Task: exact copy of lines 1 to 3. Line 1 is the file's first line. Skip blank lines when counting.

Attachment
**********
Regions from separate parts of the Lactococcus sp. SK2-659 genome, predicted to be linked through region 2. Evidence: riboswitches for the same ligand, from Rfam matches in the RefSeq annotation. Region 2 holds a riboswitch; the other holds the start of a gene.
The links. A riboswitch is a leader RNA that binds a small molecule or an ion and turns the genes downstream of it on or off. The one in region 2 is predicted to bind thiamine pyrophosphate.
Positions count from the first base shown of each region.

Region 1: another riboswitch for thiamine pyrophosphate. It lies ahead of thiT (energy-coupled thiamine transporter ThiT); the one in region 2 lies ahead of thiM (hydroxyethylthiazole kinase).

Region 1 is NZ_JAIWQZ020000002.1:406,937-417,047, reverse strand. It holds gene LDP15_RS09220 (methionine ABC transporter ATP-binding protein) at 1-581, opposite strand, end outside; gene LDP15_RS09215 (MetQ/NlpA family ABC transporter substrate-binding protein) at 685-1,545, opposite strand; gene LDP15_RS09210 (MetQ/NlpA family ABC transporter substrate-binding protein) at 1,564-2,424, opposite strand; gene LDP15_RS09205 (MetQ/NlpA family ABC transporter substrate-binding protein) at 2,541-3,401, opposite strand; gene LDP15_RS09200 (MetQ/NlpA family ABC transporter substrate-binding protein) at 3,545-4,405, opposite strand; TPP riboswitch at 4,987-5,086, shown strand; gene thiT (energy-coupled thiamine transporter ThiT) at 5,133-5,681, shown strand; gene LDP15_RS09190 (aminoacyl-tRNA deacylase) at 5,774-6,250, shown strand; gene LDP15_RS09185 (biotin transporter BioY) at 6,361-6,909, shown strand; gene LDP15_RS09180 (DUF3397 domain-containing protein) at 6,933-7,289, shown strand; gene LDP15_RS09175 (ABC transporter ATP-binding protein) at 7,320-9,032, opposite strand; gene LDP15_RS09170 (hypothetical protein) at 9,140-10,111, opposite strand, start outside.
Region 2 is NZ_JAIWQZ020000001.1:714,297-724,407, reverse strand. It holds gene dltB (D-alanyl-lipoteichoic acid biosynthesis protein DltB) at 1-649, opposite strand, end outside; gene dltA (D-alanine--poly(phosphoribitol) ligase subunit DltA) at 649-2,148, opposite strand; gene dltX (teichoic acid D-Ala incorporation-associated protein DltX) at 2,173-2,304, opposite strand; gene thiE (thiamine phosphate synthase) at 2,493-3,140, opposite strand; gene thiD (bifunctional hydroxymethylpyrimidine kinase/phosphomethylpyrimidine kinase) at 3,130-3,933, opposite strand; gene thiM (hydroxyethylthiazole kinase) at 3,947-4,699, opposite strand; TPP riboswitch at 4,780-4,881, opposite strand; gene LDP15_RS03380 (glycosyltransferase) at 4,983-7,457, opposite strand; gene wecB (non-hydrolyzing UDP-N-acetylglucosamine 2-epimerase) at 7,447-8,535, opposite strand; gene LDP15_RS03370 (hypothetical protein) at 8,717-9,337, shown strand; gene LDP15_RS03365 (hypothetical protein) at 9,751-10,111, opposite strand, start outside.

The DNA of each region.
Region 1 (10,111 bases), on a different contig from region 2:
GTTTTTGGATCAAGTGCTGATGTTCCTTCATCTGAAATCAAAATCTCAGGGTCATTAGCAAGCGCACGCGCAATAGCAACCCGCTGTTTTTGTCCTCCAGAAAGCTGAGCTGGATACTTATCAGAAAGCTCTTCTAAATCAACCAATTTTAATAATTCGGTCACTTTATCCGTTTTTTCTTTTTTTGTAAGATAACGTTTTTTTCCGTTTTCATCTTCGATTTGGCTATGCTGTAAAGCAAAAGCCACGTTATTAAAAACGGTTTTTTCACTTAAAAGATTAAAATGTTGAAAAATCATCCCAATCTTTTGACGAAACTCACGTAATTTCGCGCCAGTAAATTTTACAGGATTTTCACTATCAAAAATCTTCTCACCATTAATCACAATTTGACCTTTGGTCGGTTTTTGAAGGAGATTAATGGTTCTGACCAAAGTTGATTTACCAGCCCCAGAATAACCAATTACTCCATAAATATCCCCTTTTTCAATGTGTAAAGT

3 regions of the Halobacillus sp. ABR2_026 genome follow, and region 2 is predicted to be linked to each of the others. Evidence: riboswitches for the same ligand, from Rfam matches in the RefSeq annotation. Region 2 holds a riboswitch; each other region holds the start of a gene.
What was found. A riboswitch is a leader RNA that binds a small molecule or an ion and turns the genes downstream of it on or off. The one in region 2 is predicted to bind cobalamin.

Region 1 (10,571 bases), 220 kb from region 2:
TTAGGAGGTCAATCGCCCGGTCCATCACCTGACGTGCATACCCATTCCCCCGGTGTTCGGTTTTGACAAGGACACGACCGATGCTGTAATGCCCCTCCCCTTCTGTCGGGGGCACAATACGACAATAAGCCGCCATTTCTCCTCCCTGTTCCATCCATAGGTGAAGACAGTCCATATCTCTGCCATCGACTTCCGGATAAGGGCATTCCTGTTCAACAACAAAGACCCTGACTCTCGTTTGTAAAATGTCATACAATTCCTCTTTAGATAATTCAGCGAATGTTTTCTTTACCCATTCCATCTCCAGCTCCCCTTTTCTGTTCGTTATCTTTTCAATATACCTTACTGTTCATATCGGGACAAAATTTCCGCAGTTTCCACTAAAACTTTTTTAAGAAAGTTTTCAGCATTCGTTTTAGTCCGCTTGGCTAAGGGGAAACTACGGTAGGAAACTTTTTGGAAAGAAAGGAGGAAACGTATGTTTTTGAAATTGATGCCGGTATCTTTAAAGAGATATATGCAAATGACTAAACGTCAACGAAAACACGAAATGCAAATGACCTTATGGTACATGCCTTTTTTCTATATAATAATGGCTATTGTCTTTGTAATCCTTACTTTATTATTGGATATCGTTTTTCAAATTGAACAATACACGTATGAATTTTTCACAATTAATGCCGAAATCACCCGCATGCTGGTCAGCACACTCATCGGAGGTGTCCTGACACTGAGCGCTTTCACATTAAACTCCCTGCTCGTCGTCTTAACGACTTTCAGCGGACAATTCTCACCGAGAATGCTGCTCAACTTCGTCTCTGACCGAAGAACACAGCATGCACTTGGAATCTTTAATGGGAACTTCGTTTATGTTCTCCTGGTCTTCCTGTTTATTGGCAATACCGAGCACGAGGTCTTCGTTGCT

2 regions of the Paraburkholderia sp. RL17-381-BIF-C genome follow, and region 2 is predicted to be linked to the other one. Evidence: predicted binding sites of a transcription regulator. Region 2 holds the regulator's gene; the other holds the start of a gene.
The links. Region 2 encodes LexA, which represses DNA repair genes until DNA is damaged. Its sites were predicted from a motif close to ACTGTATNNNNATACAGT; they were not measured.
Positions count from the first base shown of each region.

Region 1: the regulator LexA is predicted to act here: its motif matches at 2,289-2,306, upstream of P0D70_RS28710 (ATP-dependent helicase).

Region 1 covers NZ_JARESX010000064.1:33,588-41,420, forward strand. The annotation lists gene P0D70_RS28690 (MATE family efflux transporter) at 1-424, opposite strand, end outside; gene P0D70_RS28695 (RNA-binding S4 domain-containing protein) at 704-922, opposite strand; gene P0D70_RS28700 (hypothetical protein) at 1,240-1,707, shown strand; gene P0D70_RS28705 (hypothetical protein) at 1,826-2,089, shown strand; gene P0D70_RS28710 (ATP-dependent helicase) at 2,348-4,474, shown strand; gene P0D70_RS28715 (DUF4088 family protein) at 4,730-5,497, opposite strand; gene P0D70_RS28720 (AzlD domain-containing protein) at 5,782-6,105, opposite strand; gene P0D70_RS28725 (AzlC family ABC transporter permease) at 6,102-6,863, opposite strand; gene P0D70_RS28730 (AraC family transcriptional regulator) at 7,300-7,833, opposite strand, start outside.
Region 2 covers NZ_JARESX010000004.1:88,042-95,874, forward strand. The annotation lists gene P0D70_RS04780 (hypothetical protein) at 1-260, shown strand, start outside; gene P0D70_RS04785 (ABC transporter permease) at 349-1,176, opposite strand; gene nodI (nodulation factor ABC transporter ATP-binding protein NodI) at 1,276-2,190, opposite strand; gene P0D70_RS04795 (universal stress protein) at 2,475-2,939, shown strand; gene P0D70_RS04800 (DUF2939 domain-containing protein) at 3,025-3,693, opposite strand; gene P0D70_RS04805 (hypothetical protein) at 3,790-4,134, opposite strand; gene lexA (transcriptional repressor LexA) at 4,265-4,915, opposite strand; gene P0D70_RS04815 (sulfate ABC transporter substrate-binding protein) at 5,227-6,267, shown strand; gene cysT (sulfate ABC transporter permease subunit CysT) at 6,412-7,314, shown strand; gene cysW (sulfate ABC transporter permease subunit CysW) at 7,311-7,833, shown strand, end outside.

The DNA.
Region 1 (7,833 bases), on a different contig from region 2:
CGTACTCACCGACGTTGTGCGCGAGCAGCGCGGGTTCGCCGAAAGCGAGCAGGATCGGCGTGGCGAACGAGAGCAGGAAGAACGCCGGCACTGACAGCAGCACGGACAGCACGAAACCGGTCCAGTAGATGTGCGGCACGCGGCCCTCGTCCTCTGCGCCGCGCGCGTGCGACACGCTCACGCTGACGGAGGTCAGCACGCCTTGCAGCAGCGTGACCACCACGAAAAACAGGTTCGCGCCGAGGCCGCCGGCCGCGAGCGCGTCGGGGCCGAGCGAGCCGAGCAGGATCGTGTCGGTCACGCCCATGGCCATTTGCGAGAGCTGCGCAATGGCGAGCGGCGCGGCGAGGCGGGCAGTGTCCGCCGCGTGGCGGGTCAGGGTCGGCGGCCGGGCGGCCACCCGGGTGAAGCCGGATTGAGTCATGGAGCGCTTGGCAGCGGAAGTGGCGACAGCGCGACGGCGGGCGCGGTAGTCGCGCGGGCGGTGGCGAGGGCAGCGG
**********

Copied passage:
Regions from separate parts of the Lactococcus sp. SK2-659 genome, predicted to be linked through region 2. Evidence: riboswitches for the same ligand, from Rfam matches in the RefSeq annotation. Region 2 holds a riboswitch; the other holds the start of a gene.
The links. A riboswitch is a leader RNA that binds a small molecule or an ion and turns the genes downstream of it on or off. The one in region 2 is predicted to bind thiamine pyrophosphate.
Positions count from the first base shown of each region.